.45 velocities are nowhere near enough to worry about leading. If you size the bullets properly and lube, you shouldn't get leading. I use 230 grain roundnose over 5 grains of bullseye in 45acp with great accuracy and little to no leading, sized at .452. With this load I regularly hit paper at 100 yards, which is plenty accurate for me.

mbopp
October 22, 2012, 10:40 PM
I've had good luck with both the Mastercast and Missouri "soft" 200gr SWC bullets.

Is Missouri still selling to individuals? I thought I read where they were concentrating on their wholesale accounts.

Snag
October 22, 2012, 10:42 PM
231/HP-38 work well with lead, as does N320. I've been buying Dardas bullets, good stuff.

oldreloader
October 22, 2012, 10:45 PM
When that news first came out Brad said all that were buying from them before that date could still buy. Now that they are "caught up" they may take new customers. Email Brad and ask. He always responds very quickly to my questions.

1KPerDay
October 22, 2012, 11:05 PM
I've gone through about 2000 MBC "softball" 230 grain LRN and 4.0-4.8 of red dot... I've settled on 4.4 grains. Very accurate, very reliable, no leading to speak of.

Actually I just ran out of Red Dot (again) and will try Herco next (any advice welcome).

BeJaRa
October 23, 2012, 10:35 AM
Everyone seems to worry about leading when pushing the bullet too fast. In my experience you get more leading when you load you 45acp to soft.

Peter M. Eick
October 24, 2012, 02:38 PM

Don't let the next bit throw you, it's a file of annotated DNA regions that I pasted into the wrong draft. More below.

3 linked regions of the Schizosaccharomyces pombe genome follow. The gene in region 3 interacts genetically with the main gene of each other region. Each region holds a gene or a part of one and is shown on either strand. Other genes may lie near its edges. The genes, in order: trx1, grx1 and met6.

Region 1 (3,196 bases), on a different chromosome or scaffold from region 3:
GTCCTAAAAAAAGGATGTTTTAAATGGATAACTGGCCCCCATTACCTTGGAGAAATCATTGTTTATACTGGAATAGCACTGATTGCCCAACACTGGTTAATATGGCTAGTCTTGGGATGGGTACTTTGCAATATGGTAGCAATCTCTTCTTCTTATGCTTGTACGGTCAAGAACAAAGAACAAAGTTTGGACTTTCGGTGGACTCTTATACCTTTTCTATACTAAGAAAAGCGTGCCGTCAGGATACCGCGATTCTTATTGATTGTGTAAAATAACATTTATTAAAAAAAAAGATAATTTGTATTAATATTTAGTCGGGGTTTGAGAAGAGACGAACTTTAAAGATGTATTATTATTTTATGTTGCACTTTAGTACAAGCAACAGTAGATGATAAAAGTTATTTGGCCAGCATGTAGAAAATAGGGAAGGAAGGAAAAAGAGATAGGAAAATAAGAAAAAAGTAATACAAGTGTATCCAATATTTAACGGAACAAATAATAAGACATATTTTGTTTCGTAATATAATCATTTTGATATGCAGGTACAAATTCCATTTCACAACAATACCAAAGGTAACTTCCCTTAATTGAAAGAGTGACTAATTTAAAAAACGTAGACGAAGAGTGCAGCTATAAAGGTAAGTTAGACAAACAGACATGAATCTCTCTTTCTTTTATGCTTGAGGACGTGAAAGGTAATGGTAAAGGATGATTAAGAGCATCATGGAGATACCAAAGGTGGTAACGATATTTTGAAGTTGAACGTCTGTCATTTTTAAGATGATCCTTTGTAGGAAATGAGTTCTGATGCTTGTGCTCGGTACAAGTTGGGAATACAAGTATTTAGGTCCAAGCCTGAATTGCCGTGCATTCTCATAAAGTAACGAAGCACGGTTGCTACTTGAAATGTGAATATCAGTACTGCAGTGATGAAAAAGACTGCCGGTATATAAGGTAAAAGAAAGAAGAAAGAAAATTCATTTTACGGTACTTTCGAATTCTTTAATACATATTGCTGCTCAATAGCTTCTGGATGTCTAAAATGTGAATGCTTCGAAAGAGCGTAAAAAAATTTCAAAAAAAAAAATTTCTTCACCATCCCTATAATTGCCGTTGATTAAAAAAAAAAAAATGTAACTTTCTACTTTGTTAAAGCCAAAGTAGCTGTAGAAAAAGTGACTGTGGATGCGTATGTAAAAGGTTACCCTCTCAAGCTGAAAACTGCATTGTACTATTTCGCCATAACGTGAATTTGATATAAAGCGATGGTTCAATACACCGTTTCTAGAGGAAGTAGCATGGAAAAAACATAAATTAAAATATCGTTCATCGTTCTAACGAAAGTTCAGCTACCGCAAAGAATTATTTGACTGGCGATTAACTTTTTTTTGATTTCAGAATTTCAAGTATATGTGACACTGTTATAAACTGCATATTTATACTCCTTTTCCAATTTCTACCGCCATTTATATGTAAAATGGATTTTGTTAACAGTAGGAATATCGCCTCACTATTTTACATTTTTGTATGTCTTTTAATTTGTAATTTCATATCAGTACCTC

Like Ikperday, I use MBC 230 LRN Softballs. 4.9 to 5.0 grns of Bullseye for me. So far no leading and works well.

RustyFN
October 24, 2012, 05:27 PM
Anything around 12 BHN should be good. The size of the bullet is the most important part to not get leading. I cast my bullets at 14 BHN and size them to .452 and use WST powder. I don't get any leading.

JLDickmon
October 25, 2012, 08:53 AM
A .45acp goes slower than a .22lr.

.22lr bullets are pure lead.

.22's don't lead unless something's exceptionally hinky.


excellent point

And to the OP, Sig, I use a lot of these..
http://www.missouribullet.com/details.php?prodId=160&category=5&secondary=13&keywords=

but they do make a couple of bullets just for IDPA
http://www.missouribullet.com/results.php?pageNum_rsCWResults=1&category=5&secondary=13

jr_roosa
October 25, 2012, 06:05 PM
MBC bullseye 200 gr SWC shoot great and don't lead for me with 3.6-4.2 gr bullseye.

MBC softball 230gr LRN lead the first inch of the barrel ahead of 5 gr bullseye but it comes right out with a copper chore boy wrapped brush. Just cleaned some out a few minutes ago. Not a problem.